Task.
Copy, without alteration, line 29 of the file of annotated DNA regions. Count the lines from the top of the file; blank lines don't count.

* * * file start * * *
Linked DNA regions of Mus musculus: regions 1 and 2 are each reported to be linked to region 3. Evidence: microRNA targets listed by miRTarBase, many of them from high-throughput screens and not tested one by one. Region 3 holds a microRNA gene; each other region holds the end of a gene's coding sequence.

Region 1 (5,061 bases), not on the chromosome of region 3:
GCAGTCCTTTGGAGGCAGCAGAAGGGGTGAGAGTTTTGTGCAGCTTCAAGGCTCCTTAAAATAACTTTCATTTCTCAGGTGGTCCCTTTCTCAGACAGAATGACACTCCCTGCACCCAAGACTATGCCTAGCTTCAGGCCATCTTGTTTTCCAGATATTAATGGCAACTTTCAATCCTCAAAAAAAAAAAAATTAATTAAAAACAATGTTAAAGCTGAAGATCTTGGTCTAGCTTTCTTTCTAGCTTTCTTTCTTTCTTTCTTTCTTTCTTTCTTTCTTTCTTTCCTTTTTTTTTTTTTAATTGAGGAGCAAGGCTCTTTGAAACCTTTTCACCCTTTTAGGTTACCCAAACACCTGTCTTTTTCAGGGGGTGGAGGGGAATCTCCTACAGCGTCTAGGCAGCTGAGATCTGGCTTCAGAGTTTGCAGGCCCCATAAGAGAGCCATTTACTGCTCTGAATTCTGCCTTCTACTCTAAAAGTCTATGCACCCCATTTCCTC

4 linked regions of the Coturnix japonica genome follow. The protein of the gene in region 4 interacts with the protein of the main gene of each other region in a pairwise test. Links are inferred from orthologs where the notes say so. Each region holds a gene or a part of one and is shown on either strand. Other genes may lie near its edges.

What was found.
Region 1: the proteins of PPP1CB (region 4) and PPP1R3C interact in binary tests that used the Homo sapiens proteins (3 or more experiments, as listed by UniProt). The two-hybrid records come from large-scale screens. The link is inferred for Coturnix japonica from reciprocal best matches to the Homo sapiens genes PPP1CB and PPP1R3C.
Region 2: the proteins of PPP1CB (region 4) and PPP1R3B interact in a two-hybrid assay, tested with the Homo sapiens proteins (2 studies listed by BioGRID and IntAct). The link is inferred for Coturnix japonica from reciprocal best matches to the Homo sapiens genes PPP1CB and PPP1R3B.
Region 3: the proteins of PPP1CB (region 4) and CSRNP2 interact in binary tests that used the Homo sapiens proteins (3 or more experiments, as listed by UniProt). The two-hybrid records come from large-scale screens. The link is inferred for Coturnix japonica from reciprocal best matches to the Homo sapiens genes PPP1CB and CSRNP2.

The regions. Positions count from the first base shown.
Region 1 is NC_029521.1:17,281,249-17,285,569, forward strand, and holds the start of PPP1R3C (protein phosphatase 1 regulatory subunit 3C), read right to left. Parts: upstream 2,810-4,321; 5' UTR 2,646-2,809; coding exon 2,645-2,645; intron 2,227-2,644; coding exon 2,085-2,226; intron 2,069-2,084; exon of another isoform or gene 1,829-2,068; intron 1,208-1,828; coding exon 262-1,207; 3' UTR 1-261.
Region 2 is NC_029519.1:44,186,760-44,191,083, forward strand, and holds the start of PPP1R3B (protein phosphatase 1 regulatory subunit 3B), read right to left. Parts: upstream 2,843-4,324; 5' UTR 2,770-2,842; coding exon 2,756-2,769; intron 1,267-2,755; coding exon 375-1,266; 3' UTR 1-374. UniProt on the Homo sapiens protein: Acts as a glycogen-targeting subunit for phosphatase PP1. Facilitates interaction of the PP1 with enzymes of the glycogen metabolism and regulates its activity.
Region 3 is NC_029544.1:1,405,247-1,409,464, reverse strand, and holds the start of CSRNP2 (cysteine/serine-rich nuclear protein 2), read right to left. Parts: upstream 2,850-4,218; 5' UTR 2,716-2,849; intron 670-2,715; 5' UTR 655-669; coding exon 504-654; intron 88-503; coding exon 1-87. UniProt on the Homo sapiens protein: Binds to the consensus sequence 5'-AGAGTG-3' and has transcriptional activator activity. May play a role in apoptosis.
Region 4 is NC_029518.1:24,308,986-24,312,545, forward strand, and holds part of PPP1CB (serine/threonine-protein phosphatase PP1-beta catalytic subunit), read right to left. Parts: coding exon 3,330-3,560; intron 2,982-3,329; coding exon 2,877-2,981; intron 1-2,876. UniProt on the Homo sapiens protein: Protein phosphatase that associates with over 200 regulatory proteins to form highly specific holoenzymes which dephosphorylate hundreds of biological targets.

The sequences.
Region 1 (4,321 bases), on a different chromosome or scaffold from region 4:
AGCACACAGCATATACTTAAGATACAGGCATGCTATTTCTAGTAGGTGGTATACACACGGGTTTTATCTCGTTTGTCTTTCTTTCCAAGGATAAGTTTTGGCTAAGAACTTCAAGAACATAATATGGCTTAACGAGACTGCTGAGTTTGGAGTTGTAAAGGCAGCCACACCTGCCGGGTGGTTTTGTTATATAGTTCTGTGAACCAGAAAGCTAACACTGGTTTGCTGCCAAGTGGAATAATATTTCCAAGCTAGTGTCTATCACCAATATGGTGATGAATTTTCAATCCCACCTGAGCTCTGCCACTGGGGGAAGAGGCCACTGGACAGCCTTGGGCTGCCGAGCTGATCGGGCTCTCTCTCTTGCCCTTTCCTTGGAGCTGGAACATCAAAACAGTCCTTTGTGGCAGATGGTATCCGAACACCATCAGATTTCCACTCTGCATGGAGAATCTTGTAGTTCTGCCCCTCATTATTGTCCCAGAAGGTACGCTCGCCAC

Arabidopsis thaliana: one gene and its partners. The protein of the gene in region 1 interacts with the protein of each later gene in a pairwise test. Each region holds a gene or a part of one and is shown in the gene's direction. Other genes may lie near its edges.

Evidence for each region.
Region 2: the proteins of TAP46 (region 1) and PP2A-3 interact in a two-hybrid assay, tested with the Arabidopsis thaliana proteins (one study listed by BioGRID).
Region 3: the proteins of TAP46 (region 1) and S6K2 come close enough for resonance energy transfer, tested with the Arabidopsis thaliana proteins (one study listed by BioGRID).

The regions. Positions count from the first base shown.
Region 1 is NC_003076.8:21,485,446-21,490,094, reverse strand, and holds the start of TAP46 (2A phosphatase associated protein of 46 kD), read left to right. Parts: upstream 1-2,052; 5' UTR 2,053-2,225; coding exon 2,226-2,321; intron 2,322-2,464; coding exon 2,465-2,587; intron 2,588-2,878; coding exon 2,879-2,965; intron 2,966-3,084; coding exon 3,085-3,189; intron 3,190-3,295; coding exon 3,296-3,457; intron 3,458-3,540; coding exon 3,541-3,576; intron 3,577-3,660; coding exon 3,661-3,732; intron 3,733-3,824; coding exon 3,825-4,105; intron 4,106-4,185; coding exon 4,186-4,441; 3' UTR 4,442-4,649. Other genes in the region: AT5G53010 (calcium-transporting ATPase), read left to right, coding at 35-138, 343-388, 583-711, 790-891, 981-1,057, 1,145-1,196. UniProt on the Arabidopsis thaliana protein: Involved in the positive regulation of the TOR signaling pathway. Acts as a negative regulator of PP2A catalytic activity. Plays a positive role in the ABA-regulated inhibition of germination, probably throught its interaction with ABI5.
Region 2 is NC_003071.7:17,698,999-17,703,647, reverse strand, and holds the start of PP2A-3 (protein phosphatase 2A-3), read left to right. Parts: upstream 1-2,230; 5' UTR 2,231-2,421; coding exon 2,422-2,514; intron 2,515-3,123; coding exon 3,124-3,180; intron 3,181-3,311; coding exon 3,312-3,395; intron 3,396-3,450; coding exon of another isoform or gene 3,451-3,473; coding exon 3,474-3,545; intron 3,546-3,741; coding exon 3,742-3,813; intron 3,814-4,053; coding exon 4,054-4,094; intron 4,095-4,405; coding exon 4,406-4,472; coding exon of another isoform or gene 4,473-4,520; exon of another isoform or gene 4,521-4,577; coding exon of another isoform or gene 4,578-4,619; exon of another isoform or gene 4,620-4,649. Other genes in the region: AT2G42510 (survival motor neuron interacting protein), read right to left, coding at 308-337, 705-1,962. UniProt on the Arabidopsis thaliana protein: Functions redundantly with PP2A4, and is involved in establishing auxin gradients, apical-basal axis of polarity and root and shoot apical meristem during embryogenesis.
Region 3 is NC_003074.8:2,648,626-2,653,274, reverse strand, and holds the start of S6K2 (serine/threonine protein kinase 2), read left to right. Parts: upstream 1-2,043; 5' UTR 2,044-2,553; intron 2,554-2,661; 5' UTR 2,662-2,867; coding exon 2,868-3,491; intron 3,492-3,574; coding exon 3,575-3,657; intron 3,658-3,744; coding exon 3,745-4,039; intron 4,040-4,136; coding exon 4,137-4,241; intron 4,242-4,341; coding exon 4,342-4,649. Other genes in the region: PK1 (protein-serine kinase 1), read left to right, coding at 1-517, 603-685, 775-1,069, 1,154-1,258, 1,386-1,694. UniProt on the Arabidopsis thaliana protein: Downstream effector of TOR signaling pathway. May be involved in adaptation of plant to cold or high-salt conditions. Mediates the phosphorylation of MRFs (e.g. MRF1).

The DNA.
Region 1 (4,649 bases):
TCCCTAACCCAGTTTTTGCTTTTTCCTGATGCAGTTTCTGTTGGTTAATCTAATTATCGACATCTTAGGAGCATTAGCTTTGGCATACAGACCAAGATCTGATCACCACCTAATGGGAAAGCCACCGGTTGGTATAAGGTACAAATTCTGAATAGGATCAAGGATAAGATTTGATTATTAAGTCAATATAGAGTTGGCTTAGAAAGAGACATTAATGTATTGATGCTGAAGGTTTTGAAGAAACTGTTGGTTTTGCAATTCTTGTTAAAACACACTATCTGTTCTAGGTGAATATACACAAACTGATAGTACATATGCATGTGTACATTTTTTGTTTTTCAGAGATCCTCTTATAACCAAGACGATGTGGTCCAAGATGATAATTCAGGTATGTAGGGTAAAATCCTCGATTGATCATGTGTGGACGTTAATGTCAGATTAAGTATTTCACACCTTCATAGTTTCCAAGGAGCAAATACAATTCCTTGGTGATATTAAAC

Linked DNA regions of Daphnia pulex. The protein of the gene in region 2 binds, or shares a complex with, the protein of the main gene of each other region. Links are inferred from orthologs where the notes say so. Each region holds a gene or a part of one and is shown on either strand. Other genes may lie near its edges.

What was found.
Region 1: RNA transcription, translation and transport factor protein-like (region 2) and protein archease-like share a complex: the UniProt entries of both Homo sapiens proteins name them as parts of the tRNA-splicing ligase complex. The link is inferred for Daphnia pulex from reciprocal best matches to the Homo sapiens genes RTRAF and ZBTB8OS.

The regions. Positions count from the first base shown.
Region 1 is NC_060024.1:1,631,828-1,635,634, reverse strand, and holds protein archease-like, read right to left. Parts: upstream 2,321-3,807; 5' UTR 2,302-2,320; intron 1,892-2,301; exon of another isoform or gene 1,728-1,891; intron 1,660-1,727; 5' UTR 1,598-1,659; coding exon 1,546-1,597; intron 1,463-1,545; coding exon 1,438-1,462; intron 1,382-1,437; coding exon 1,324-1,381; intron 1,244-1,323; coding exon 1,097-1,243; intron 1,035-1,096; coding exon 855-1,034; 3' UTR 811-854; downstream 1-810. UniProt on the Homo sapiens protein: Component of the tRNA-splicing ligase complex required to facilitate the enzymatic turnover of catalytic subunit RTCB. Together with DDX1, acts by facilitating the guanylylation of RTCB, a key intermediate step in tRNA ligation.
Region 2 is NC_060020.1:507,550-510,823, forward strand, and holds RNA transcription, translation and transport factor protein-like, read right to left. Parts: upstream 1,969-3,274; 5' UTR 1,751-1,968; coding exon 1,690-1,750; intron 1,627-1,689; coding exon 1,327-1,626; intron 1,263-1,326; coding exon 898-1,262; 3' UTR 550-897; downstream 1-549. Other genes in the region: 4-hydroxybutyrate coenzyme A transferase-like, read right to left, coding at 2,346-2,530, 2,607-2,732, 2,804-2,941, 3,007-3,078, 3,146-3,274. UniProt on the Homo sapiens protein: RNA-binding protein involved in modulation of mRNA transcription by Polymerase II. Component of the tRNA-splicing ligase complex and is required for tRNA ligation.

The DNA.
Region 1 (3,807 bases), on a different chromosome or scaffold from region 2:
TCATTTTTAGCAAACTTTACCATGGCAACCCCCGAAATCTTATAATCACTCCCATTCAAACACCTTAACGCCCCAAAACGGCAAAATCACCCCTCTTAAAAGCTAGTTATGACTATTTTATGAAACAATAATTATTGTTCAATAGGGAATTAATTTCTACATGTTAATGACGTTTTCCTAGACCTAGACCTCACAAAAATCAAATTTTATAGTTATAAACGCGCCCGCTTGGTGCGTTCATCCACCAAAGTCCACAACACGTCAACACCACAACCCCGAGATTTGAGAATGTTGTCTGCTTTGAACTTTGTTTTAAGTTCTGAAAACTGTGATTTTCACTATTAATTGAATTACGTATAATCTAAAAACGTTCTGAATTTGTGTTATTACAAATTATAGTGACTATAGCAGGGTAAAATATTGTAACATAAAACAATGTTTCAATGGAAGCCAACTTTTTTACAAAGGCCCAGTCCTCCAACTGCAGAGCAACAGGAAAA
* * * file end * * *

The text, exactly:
What was found.